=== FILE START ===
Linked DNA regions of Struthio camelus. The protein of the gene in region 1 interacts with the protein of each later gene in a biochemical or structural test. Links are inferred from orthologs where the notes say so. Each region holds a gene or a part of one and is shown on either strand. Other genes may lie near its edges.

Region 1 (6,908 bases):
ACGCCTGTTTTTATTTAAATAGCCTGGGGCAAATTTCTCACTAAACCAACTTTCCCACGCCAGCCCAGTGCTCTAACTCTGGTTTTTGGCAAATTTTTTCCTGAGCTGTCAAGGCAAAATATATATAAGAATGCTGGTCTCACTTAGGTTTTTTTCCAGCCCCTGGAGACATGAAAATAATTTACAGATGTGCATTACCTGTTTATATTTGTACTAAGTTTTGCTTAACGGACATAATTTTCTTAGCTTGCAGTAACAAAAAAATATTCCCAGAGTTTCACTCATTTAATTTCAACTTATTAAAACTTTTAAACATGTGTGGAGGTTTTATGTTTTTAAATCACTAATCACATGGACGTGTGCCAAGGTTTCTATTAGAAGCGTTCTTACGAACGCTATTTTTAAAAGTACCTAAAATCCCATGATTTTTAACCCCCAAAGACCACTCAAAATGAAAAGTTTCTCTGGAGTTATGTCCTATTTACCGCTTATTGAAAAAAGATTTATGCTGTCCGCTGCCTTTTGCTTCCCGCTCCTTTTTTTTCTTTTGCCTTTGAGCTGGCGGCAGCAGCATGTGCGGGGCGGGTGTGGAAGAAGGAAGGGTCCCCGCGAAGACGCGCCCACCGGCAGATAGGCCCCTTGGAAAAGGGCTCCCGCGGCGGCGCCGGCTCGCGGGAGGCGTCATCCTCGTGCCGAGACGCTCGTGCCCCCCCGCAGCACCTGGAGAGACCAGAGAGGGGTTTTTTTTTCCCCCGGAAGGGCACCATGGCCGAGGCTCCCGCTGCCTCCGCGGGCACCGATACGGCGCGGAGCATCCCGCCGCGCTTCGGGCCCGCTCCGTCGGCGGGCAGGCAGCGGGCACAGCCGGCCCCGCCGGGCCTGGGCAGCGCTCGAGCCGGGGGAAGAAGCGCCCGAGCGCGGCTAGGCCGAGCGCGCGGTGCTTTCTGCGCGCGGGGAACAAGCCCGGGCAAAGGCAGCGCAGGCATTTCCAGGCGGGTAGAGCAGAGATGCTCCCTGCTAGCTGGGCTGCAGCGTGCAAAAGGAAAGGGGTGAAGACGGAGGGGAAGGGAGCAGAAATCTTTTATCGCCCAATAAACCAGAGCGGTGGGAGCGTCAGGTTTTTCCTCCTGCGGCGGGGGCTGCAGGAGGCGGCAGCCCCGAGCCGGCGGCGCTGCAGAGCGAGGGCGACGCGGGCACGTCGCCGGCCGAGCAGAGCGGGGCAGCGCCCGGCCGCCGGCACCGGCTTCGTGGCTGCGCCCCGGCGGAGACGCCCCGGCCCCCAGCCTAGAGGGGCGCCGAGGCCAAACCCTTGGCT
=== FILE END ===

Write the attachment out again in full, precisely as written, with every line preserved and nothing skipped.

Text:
Linked DNA regions of Struthio camelus. The protein of the gene in region 1 interacts with the protein of each later gene in a biochemical or structural test. Links are inferred from orthologs where the notes say so. Each region holds a gene or a part of one and is shown on either strand. Other genes may lie near its edges.

Region 1 (6,908 bases):
ACGCCTGTTTTTATTTAAATAGCCTGGGGCAAATTTCTCACTAAACCAACTTTCCCACGCCAGCCCAGTGCTCTAACTCTGGTTTTTGGCAAATTTTTTCCTGAGCTGTCAAGGCAAAATATATATAAGAATGCTGGTCTCACTTAGGTTTTTTTCCAGCCCCTGGAGACATGAAAATAATTTACAGATGTGCATTACCTGTTTATATTTGTACTAAGTTTTGCTTAACGGACATAATTTTCTTAGCTTGCAGTAACAAAAAAATATTCCCAGAGTTTCACTCATTTAATTTCAACTTATTAAAACTTTTAAACATGTGTGGAGGTTTTATGTTTTTAAATCACTAATCACATGGACGTGTGCCAAGGTTTCTATTAGAAGCGTTCTTACGAACGCTATTTTTAAAAGTACCTAAAATCCCATGATTTTTAACCCCCAAAGACCACTCAAAATGAAAAGTTTCTCTGGAGTTATGTCCTATTTACCGCTTATTGAAAAAAGATTTATGCTGTCCGCTGCCTTTTGCTTCCCGCTCCTTTTTTTTCTTTTGCCTTTGAGCTGGCGGCAGCAGCATGTGCGGGGCGGGTGTGGAAGAAGGAAGGGTCCCCGCGAAGACGCGCCCACCGGCAGATAGGCCCCTTGGAAAAGGGCTCCCGCGGCGGCGCCGGCTCGCGGGAGGCGTCATCCTCGTGCCGAGACGCTCGTGCCCCCCCGCAGCACCTGGAGAGACCAGAGAGGGGTTTTTTTTTCCCCCGGAAGGGCACCATGGCCGAGGCTCCCGCTGCCTCCGCGGGCACCGATACGGCGCGGAGCATCCCGCCGCGCTTCGGGCCCGCTCCGTCGGCGGGCAGGCAGCGGGCACAGCCGGCCCCGCCGGGCCTGGGCAGCGCTCGAGCCGGGGGAAGAAGCGCCCGAGCGCGGCTAGGCCGAGCGCGCGGTGCTTTCTGCGCGCGGGGAACAAGCCCGGGCAAAGGCAGCGCAGGCATTTCCAGGCGGGTAGAGCAGAGATGCTCCCTGCTAGCTGGGCTGCAGCGTGCAAAAGGAAAGGGGTGAAGACGGAGGGGAAGGGAGCAGAAATCTTTTATCGCCCAATAAACCAGAGCGGTGGGAGCGTCAGGTTTTTCCTCCTGCGGCGGGGGCTGCAGGAGGCGGCAGCCCCGAGCCGGCGGCGCTGCAGAGCGAGGGCGACGCGGGCACGTCGCCGGCCGAGCAGAGCGGGGCAGCGCCCGGCCGCCGGCACCGGCTTCGTGGCTGCGCCCCGGCGGAGACGCCCCGGCCCCCAGCCTAGAGGGGCGCCGAGGCCAAACCCTTGGCT